George Romney portrait of Sir Michael le Fleming at the Armitt - Museums Association

George Romney portrait of Sir Michael le Fleming at the Armitt

The Armitt: Museum, Gallery, Library in Ambleside exhibits a variety of important and significant objects, artworks, books and documents about the people of Ambleside and the surrounding Lake District world.

In 2022, the museum acquired a portrait of Sir Michael le Fleming, 4th Baronet of Rydal Hall, painted by George Romney thanks to support from the Beecroft Bequest.

George Romney (1734-1802) was an English portrait and history painter, who was a fashionable artist of his day, painting many leading political and social figures. Born in Dalton-in-Furness, Cumbria, he began his career in Kendal, moving to London in 1762.

Romney returned from a two-year visit to Rome in 1775, and his career thereafter went from strength to strength. Romney went back to Cumbria in the last two years of his life. He remains the most significant British artist to be associated with the Lake District.

The sitter of the portrait is Sir Michael le Fleming, the owner of the Rydal Hall estate, about two miles north of Ambleside. Le Fleming was the MP for Westmorland from 1774 until his death in 1806 and is seen in the painting in the uniform of the Westmorland Militia. He sat for this portrait in 1779 and 1780, paying Romney’s 18-guinea fee in March 1781.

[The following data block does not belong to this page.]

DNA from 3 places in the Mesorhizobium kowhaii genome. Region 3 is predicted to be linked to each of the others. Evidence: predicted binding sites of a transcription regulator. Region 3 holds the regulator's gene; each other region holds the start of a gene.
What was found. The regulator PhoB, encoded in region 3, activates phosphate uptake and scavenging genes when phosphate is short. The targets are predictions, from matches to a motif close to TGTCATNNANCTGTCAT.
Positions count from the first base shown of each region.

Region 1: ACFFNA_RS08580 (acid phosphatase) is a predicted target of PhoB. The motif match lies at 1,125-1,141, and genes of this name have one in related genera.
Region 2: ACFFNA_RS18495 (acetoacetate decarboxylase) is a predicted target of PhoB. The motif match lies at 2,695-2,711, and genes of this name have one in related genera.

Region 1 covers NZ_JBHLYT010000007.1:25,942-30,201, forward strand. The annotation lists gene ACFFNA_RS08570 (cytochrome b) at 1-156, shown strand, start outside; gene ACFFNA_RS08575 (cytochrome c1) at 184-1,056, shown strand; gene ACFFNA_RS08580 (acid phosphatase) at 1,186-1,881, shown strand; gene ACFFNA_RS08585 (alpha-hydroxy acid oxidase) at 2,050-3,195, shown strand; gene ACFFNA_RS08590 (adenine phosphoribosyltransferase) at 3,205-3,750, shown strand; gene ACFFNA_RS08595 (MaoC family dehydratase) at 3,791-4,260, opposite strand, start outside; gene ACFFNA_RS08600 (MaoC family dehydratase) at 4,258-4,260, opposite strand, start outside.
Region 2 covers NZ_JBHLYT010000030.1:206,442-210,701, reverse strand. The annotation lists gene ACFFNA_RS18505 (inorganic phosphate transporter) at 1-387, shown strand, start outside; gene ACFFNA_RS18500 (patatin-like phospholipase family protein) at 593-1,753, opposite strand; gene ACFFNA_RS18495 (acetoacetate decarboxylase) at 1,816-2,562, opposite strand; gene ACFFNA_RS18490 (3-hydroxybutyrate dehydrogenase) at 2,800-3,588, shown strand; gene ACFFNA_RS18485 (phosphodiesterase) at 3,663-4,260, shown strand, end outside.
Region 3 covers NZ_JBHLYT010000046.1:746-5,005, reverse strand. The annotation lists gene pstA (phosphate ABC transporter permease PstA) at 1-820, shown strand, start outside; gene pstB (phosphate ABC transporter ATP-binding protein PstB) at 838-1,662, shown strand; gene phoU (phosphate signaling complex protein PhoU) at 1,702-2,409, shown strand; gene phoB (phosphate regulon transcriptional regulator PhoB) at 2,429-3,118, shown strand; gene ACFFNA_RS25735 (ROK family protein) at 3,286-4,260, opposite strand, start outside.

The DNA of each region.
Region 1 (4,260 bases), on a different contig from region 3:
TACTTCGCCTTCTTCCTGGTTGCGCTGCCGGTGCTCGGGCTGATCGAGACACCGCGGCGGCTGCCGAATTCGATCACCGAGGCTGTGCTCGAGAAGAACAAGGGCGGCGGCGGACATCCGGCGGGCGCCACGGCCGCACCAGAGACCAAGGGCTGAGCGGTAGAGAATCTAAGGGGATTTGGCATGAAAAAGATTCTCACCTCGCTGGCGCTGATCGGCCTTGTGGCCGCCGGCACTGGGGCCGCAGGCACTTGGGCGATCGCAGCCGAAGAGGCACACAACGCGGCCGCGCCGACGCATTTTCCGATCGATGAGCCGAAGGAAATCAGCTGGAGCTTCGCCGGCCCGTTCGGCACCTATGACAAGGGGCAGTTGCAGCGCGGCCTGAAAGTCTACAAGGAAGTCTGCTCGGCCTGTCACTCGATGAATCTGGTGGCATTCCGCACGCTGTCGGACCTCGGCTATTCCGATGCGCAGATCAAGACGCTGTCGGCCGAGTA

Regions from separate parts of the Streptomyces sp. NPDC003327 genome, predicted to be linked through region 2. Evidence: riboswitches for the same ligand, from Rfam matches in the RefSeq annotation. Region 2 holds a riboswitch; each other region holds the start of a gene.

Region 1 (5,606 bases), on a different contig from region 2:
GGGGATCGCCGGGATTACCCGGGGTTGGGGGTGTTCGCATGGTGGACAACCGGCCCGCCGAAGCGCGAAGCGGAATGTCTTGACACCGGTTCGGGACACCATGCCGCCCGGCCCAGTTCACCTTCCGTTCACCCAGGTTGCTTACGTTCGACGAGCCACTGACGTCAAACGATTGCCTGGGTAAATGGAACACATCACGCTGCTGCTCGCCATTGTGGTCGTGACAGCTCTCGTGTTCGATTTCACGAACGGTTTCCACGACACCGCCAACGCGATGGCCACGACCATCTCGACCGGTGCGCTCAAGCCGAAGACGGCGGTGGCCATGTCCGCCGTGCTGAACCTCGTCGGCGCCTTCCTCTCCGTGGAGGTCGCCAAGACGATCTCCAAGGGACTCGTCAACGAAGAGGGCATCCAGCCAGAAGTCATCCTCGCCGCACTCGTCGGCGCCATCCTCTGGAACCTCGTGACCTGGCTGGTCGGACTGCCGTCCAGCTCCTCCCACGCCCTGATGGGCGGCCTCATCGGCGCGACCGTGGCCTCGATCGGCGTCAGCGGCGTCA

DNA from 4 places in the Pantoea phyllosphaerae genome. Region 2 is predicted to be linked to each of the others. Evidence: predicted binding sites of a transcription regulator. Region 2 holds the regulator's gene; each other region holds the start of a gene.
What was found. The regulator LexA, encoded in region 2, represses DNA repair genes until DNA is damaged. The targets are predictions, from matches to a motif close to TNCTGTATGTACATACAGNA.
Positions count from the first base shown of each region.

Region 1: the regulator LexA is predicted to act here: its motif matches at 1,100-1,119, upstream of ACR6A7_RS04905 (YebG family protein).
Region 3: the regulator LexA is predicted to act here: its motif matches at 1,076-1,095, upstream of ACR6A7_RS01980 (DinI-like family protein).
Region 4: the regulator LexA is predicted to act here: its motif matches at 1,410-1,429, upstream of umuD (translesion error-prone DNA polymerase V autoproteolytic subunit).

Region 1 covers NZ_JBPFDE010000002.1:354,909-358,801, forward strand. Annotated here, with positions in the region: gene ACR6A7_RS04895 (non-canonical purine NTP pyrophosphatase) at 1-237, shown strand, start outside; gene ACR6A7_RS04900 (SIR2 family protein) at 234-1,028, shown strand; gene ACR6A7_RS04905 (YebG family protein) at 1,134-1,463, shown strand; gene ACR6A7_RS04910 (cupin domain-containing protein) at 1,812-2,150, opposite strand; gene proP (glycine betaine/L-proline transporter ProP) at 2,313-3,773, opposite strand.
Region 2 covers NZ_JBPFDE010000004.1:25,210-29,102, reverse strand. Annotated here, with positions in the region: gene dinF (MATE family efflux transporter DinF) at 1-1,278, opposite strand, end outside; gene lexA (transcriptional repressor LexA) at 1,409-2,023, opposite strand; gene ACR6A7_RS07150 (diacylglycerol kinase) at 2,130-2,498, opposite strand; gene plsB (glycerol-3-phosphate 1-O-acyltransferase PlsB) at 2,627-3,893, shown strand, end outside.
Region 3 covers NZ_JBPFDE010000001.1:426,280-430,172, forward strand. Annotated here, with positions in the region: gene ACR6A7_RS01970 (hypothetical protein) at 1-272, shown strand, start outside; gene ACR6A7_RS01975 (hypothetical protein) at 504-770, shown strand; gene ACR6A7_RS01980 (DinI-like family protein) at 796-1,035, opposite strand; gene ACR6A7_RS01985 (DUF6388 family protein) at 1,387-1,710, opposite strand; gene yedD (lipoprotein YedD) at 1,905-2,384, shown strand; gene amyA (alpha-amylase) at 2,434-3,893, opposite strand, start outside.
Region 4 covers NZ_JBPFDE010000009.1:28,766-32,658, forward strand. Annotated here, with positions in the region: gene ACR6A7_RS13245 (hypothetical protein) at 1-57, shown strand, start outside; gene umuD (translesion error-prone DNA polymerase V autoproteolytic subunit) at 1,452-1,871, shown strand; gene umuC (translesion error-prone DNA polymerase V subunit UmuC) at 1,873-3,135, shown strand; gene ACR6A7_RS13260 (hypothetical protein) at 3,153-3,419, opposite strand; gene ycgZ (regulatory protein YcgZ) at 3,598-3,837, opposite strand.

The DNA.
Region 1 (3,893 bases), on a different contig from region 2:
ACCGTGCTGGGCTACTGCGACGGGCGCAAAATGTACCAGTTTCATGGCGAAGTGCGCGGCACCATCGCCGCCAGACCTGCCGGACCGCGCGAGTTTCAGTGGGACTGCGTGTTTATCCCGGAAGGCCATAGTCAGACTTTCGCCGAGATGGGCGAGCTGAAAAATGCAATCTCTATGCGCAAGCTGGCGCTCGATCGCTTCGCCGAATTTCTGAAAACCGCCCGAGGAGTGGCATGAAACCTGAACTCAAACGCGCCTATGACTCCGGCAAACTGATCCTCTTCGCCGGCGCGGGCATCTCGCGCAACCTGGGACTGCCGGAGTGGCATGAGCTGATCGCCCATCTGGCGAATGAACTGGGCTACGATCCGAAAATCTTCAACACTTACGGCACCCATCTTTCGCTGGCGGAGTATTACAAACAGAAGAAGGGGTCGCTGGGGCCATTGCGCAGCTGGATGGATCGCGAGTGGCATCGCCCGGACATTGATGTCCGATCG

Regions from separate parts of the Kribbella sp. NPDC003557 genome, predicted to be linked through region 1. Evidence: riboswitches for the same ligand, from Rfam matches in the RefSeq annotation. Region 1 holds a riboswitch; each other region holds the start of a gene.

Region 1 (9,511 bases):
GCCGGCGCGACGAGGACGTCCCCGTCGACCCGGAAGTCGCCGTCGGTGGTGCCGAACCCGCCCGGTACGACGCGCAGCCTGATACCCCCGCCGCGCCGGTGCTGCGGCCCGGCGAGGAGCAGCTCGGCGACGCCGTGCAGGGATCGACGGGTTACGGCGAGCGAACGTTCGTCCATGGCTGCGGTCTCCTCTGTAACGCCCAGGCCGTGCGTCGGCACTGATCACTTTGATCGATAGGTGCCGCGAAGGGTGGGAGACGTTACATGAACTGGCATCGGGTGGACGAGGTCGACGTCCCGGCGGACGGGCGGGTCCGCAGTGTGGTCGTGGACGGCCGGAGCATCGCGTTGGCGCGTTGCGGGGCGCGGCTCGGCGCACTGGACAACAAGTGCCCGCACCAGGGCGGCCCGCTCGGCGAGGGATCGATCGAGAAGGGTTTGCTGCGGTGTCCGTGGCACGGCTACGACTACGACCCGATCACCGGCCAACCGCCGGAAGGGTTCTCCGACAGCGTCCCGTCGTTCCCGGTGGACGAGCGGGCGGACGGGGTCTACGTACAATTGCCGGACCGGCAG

The portrait is currently on display in the first gallery of the museum which explores stories and histories of the area. The Armitt plans to explore Michael le Fleming’s story further, as well as his family connections.

Although the museum is not aware of any connections that Rydal Hall or the Le Flemings had directly with colonial networks or actions, there is evidence of links to the East India Company and to the military, as is apparent from the regalia that the sitter is wearing.

Mostly, the Le Flemings played roles in local and national politics, as well as in ecclesiastical settings. The acquisition of the portrait provides an opportunity for reinterpretation and the drawing together of other material in the collection that would otherwise be difficult to display.

Faye Morrissey, manager and curator for the Armitt, said: “This work has quite an interesting story. It emerged in 2016 in a US private collection which allowed it to be identified as the rightful portrait of Sir Michael le Fleming. Before this, in a recently published catalogue raisonée by Alex Kidson, another picture had been illustrated in its place. Now, the author acknowledges the error and the work we have has been given the correct identification.

“We are delighted, therefore, to have had the support from the Beecroft Bequest to acquire a Romney artwork for the museum’s collection, particularly as the sitter is of local significance. We are looking forward to sharing more about Sir Michael le Fleming with visitors as research unfolds and to linking with other partners, such as Rydal Hall and the Romney Society, to further our knowledge and partnerships.”